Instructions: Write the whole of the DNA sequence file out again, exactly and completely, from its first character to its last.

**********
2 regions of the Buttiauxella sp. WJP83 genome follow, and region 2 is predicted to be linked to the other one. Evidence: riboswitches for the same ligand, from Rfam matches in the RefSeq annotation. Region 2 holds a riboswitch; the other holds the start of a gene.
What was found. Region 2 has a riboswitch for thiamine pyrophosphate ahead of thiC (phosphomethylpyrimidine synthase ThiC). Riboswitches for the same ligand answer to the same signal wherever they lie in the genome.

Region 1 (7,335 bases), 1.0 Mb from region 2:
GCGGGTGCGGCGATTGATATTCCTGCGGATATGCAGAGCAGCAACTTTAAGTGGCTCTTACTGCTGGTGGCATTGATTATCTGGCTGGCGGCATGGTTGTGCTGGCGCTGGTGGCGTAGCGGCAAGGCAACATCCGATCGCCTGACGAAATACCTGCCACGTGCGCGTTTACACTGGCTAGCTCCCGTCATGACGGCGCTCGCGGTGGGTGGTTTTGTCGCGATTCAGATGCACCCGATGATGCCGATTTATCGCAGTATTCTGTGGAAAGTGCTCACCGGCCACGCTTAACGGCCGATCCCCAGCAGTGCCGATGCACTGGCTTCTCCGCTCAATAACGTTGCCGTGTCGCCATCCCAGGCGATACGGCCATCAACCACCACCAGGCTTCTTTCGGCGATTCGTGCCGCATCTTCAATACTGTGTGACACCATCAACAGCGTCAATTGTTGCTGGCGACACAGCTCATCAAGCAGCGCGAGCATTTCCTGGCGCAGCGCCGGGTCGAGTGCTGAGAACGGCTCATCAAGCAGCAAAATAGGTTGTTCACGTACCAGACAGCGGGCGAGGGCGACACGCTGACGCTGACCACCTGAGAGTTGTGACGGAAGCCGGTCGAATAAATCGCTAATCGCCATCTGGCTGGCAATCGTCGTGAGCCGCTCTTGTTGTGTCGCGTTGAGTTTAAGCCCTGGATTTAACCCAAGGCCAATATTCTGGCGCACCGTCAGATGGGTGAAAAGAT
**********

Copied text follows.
2 regions of the Buttiauxella sp. WJP83 genome follow, and region 2 is predicted to be linked to the other one. Evidence: riboswitches for the same ligand, from Rfam matches in the RefSeq annotation. Region 2 holds a riboswitch; the other holds the start of a gene.
What was found. Region 2 has a riboswitch for thiamine pyrophosphate ahead of thiC (phosphomethylpyrimidine synthase ThiC). Riboswitches for the same ligand answer to the same signal wherever they lie in the genome.

Region 1 (7,335 bases), 1.0 Mb from region 2:
GCGGGTGCGGCGATTGATATTCCTGCGGATATGCAGAGCAGCAACTTTAAGTGGCTCTTACTGCTGGTGGCATTGATTATCTGGCTGGCGGCATGGTTGTGCTGGCGCTGGTGGCGTAGCGGCAAGGCAACATCCGATCGCCTGACGAAATACCTGCCACGTGCGCGTTTACACTGGCTAGCTCCCGTCATGACGGCGCTCGCGGTGGGTGGTTTTGTCGCGATTCAGATGCACCCGATGATGCCGATTTATCGCAGTATTCTGTGGAAAGTGCTCACCGGCCACGCTTAACGGCCGATCCCCAGCAGTGCCGATGCACTGGCTTCTCCGCTCAATAACGTTGCCGTGTCGCCATCCCAGGCGATACGGCCATCAACCACCACCAGGCTTCTTTCGGCGATTCGTGCCGCATCTTCAATACTGTGTGACACCATCAACAGCGTCAATTGTTGCTGGCGACACAGCTCATCAAGCAGCGCGAGCATTTCCTGGCGCAGCGCCGGGTCGAGTGCTGAGAACGGCTCATCAAGCAGCAAAATAGGTTGTTCACGTACCAGACAGCGGGCGAGGGCGACACGCTGACGCTGACCACCTGAGAGTTGTGACGGAAGCCGGTCGAATAAATCGCTAATCGCCATCTGGCTGGCAATCGTCGTGAGCCGCTCTTGTTGTGTCGCGTTGAGTTTAAGCCCTGGATTTAACCCAAGGCCAATATTCTGGCGCACCGTCAGATGGGTGAAAAGAT